be brave and try to do something nice for our community using the skills we
We set up and let rip. One by one, we saw windows open. People came out onto their balconies. One young woman in the courtyard who was on the phone began to share the experience with her loved one during their FaceTime call. There was a father dancing with his daughter. After we finished the first song, there was applause. It gave us the courage to continue and we started to perform our little hearts out. After the three songs, we were surprised to hear people ask for more and we said that we will try and perform again next Friday if the current situation doesn’t improve.
We were then surprised that our performance was filmed and shared by a few of our neighbours on our community Facebook group and this has allowed me to share this short video with you. Please continue to stay safe and healthy and know that you are each loved.
How Soprano Charlotte Hoather Took Her Singing — and Blogging — to New Heights
Whether you’re a writer, creator, or business owner, it can be challenging to pursue your passion while maintaining a consistent online presence. British opera singer Charlotte Hoather does just that. Charlotte’s blog celebrated its fifth anniversary earlier this year — so we recently chatted with her to learn how she manages a demanding, globe-trotting work schedule while posting and connecting with her readers.
How did your blogging journey begin?
As an undergraduate student at the Royal Conservatoire of Scotland (RCS) I was criticized for not being able to write essays with enough academic authority and sensible structure. I had always struggled with mixing up words, incorrect spelling, and creating a flowing argument. It was very frustrating, and despite all my hard work and research, I wasn’t sure how to improve.
The RCS suggested that I get tested for Dyslexia. It was a relief to discover after all those years what had been causing me problems. I was encouraged to start an online journal to explore reflective thinking and critical writing. To fuel my posts, I participated in a creative-writing module where we would critique live theatre and discuss general topics. I hoped that by using WordPress, I could improve my English skills and develop my artistic confidence in communicating in words. I obviously still make mistakes, but that was how my journey into blogging began.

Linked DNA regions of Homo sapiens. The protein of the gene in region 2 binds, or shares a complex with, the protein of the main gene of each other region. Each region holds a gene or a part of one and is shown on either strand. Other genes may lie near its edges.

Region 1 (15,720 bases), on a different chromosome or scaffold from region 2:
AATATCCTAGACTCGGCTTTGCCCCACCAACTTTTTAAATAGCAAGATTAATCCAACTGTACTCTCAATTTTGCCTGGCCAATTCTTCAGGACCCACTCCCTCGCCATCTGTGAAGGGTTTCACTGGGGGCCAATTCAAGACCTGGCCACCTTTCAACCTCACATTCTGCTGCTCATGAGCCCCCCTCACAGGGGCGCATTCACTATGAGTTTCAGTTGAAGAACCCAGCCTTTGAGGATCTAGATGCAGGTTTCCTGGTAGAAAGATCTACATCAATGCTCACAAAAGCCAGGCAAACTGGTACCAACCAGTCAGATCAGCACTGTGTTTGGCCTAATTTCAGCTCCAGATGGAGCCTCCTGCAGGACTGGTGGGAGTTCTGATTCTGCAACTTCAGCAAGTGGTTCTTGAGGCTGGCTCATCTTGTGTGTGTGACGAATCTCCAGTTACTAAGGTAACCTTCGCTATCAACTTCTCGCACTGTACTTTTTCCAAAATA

How would you define your blog’s niche?
I share my passion for opera with others, whether they are novices or keen Puccini lovers. When I was young, I hadn’t ever experienced classical music and opera. Auditioning for conservatoires was so alien, and I was the first person to do it at my sixth form. I genuinely wanted to get discussions going and to share my world with other people from mixed backgrounds, rather than just talk and interact — which I also love to do — with a small clique of musicians. I wanted people to see why we train for so long and how opera is like athletics and sports. It takes daily practice, patience for long-term goals, and incredible self-motivation, which I am continually testing!
Was earning money through your site a priority?
I haven’t monetized my blog, but I do use it and other social media to encourage people to listen to the songs I recorded on iTunes, Amazon, and any of the leading digital platforms like Spotify, Napster, and Deezer. I’m hoping to record a new CD now that my post-graduate training has finished at The Royal College of Music in London, and I hope that people can hear the progress I’ve made. Now, to find a recording studio and the time!
You currently maintain a Jetpack-powered, self-hosted website, as well as a bloghere on WordPress.com. How did you become a WordPress user?
I can’t remember the program the RCS suggested we use, but I didn’t like that the platform owned all the content — I could never delete anything if I wanted to and I had no control. I looked at Blogger and WordPress, but you can’t self-host Blogger. I liked the blogs I read on WordPress and felt the community was warm and welcoming, so I jumped in, initially with a free blogging theme, and have added in extras through the years to improve the functionality and style of the blog and make it more independent and unique.
It was super easy to set up, and came with lots of free themes and good support. I have gone for a mix of a self-hosted WordPress website and a blog hosted through WordPress.com.
If you could magically add a feature to your WordPress site, what would it be?
It would help if WordPress had a Grammarly plugin so that when you form your replies to comments, they are automatically checked for those people who need it. There are so many brilliant writers and storytellers on WordPress it wouldn’t need to be there all the time.
You’ve garnered a massive following on several social platforms. Do you have any advice for people who are still struggling to find an audience beyond their real-life circle of family and friends?